By Claire Zillman
March 25, 2015

When Fortune spoke with Lufthansa CEO Carsten Spohr in November, the company had just scaled back its earnings targets due to a weaker global economy and overcapacity. The German airline is being squeezed on short-haul flights by discount carriers like Easyjet and Ryan Air and by booming Middle Eastern carriers on long-haul routes. It’s been also been plagued by pilot strikes, which have cost the company hundreds of millions of dollars.

But when surveying his airline’s overall operations, the CEO, who’d been on the job just six months at the time of his conversation with Fortune, pointed to its discount arm Germanwings as a bright spot.

“Our low cost subsidiary Germanwings [has] been a great success; bigger than we expected,” he said. Indeed, Lufthansa is in the process of shifting more of its European traffic from its flagship brand to Germanwings and its other discount subsidiary, Eurowings, because of their lower operating costs. Spohr told Fortune that he expected Germanwings—which launched in 2002—to be profitable in 2015. “It very much looks like we will be meeting that target.”

On Tuesday, it was easy to wonder if that still holds true.

An Airbus A320 jetliner operated by Germanwings crashed in the French Alps on its way from Barcelona to Dusseldorf on Tuesday morning. All 150 people on board are presumed dead.

Spohr Tweeted on Tuesday that it was a “dark day” for Lufthansa. The company said on its website, “Everyone at Germanwings and Lufthansa is deeply shocked and saddened by these events. Our thoughts and prayers are with the families and friends of the passengers and the crew members.”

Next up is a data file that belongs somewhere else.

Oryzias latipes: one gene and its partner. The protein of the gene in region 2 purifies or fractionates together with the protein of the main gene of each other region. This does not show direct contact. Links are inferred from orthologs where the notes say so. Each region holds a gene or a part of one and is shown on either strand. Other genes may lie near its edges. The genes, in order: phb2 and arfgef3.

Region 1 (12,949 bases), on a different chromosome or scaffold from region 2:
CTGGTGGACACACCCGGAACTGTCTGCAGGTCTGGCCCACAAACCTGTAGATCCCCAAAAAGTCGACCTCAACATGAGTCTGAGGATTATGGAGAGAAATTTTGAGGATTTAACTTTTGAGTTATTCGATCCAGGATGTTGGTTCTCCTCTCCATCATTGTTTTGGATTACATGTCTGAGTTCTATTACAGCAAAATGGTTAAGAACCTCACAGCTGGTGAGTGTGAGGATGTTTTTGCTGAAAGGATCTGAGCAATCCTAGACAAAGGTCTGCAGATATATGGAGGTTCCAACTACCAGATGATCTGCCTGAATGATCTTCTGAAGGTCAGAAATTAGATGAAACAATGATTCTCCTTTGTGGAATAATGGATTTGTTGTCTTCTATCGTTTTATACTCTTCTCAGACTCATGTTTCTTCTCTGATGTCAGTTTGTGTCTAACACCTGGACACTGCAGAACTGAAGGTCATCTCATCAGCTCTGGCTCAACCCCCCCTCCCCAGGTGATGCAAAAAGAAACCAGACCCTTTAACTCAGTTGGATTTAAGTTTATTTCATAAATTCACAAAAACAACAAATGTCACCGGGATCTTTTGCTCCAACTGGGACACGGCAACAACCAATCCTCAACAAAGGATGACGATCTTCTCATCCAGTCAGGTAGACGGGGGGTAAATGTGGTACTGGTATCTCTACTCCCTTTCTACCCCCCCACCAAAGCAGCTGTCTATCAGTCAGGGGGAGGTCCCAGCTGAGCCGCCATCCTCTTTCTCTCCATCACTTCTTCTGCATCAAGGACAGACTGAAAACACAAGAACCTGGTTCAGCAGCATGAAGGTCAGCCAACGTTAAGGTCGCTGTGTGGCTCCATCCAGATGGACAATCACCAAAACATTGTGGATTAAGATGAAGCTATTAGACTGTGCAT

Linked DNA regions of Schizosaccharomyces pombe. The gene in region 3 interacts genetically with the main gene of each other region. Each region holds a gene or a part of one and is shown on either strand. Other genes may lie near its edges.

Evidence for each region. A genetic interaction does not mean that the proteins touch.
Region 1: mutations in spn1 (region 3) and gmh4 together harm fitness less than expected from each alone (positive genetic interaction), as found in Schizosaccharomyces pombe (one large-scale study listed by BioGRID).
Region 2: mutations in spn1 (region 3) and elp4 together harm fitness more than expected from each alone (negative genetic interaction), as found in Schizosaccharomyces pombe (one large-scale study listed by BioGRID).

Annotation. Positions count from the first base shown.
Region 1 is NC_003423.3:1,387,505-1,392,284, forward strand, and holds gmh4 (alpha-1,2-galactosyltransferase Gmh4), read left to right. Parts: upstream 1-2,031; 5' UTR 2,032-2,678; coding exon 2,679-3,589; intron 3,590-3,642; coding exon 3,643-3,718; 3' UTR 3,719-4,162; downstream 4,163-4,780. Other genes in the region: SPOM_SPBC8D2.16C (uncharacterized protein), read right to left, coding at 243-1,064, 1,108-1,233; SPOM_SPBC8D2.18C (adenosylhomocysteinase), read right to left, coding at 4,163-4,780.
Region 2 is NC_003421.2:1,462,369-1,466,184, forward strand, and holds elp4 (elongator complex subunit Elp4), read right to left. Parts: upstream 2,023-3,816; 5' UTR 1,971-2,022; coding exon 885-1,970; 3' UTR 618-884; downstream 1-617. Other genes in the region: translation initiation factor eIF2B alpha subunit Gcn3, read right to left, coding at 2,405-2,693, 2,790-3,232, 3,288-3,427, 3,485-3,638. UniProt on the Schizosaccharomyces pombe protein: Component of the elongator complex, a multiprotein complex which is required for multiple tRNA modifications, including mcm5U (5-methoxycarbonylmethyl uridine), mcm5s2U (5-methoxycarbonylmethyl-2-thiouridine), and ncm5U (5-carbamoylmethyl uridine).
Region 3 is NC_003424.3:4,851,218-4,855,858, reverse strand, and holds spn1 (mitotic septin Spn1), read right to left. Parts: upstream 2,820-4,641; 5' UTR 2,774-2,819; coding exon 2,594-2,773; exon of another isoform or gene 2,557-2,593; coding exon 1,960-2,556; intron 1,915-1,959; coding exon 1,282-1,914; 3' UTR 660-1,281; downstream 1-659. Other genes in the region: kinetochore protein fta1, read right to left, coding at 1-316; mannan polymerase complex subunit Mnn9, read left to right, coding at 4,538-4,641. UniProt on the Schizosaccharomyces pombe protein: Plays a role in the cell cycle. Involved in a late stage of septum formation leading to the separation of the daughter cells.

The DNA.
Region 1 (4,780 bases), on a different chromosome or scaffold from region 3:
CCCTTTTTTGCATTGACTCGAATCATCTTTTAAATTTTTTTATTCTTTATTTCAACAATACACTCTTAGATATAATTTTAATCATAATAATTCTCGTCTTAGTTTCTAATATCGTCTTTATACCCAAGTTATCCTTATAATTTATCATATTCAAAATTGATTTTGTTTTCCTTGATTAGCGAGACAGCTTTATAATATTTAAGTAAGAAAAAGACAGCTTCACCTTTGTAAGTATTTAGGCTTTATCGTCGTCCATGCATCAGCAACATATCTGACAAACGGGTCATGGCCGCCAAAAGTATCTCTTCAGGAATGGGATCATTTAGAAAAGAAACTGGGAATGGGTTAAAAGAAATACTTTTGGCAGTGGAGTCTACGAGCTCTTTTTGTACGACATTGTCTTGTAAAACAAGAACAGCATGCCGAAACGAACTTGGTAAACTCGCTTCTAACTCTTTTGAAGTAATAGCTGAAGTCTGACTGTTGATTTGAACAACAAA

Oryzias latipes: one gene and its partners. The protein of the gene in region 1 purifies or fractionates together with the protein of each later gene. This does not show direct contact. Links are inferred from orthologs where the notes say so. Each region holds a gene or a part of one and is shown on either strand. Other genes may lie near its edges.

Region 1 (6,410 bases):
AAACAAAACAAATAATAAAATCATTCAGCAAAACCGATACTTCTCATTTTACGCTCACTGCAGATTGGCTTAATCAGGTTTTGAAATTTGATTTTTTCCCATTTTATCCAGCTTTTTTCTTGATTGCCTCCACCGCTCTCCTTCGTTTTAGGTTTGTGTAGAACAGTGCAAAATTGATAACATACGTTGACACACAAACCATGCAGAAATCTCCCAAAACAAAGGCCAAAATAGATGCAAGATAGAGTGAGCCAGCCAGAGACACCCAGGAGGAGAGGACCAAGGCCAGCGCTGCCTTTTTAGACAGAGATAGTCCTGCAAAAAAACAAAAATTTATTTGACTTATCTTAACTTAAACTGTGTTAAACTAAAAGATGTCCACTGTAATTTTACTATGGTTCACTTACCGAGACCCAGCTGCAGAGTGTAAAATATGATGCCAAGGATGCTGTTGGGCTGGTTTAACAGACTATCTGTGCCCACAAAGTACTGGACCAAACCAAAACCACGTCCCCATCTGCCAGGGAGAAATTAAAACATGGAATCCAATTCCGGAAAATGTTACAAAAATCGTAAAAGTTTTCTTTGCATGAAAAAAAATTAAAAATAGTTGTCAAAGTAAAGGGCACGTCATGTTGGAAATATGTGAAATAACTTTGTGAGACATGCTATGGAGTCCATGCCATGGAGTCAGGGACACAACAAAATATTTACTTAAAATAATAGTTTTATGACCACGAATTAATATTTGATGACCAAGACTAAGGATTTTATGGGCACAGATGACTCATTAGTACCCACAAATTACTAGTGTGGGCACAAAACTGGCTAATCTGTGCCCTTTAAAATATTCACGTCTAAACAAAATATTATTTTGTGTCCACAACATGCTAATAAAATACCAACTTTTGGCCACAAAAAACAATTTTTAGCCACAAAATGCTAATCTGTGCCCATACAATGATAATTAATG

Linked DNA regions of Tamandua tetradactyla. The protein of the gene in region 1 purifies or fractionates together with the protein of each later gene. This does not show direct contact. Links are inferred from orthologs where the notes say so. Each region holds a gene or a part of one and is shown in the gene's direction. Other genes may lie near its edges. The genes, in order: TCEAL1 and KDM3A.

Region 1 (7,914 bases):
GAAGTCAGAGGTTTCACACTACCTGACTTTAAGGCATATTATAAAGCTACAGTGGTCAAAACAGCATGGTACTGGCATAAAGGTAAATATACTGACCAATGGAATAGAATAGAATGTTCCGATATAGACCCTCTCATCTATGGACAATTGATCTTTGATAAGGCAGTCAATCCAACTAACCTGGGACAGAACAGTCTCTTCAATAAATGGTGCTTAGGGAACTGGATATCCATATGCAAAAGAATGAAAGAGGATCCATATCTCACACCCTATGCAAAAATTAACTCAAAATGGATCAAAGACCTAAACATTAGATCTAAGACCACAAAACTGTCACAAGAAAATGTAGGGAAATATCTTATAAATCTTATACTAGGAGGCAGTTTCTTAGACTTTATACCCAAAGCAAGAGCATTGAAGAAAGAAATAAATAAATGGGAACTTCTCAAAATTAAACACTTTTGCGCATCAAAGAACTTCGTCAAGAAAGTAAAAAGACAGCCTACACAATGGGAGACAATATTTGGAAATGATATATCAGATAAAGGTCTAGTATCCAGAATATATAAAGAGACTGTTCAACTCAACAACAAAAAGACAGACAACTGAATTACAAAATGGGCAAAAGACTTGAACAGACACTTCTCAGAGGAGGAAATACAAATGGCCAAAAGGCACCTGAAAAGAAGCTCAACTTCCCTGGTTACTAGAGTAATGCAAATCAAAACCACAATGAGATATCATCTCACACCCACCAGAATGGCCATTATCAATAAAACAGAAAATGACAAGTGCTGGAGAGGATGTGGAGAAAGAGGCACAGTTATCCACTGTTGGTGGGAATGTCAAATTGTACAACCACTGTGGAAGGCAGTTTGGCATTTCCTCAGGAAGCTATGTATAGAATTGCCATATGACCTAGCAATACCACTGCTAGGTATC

When asked about the business implications of the crash, a Lufthansa spokeswoman said that its highest priority was conducting a full investigation of the crash and providing the families and friends of the plane’s passengers and crew with “all the care and assistance they need.”

Shares of Lufthansa dipped as much as 4.6% in European trading on Tuesday and closed 1.7% lower.

When such airline catastrophes occur, there’s always speculation about what it will mean for the businesses involved for the long-term. Robert Mann, an industry consultant and a former airline executive, says that most plane crashes, as tragic and headline-grabbing as they may be, “have very little impact on a carrier’s ongoing business.”

There are a few exceptions, mainly in cases where “there is an indication of systemic issues or incompetence.” Mann points to ValuJet as an example of a carrier that was wrecked by the latter.

In 1996, ValuJet Flight 592 caught fire shortly after takeoff and crashed into the Florida Everglades, killing all 110 passengers that were on board. An investigation into the crash determined that a ValuJet subcontractor that had illegally loaded oxygen tanks into the plane’s cargo hold was responsible for the tragedy “It’s ironic, since it wasn’t even ValuJet’s fault; it just happened to use a vendor who was incompetent,” Mann says.

But still, ValuJet couldn’t shake the scrutiny and fallout from the tragedy. After the Federal Aviation Administration grounded all ValuJet planes, the carrier eventually returned to the air with a reduced fleet, but it never rebuilt its customer base and ultimately merged with the smaller AirTran Airways, which is now a part of Southwest Airlines.

Then there’s Malaysia Airlines, which saw a drastic drop-off in passengers following the disappearance of Flight 370 in March 2014 and the fatal downing of Flight 17 in Ukraine in July. The Malaysian government took the airline private in August in an attempt to restore its financial health.

Based on reports of Tuesday’s plane crash, it’s not clear what caused the Germanwings aircraft to go down. Mann notes that Lufthansa services its Germanwings fleet, alongside the rest of its planes, at Lufthansa Technik, one of the airline industry’s largest maintenance providers. Lufthansa’s last fatal accident occurred 20 years ago, and Germanwings’ safety record was perfect until Tuesday.

Lufthansa is “a quality organization”, Mann says. The value of that attribute can’t be overstated. Every airline passenger is after a good price, but “the one thing people will not trade away is safety,” he says.

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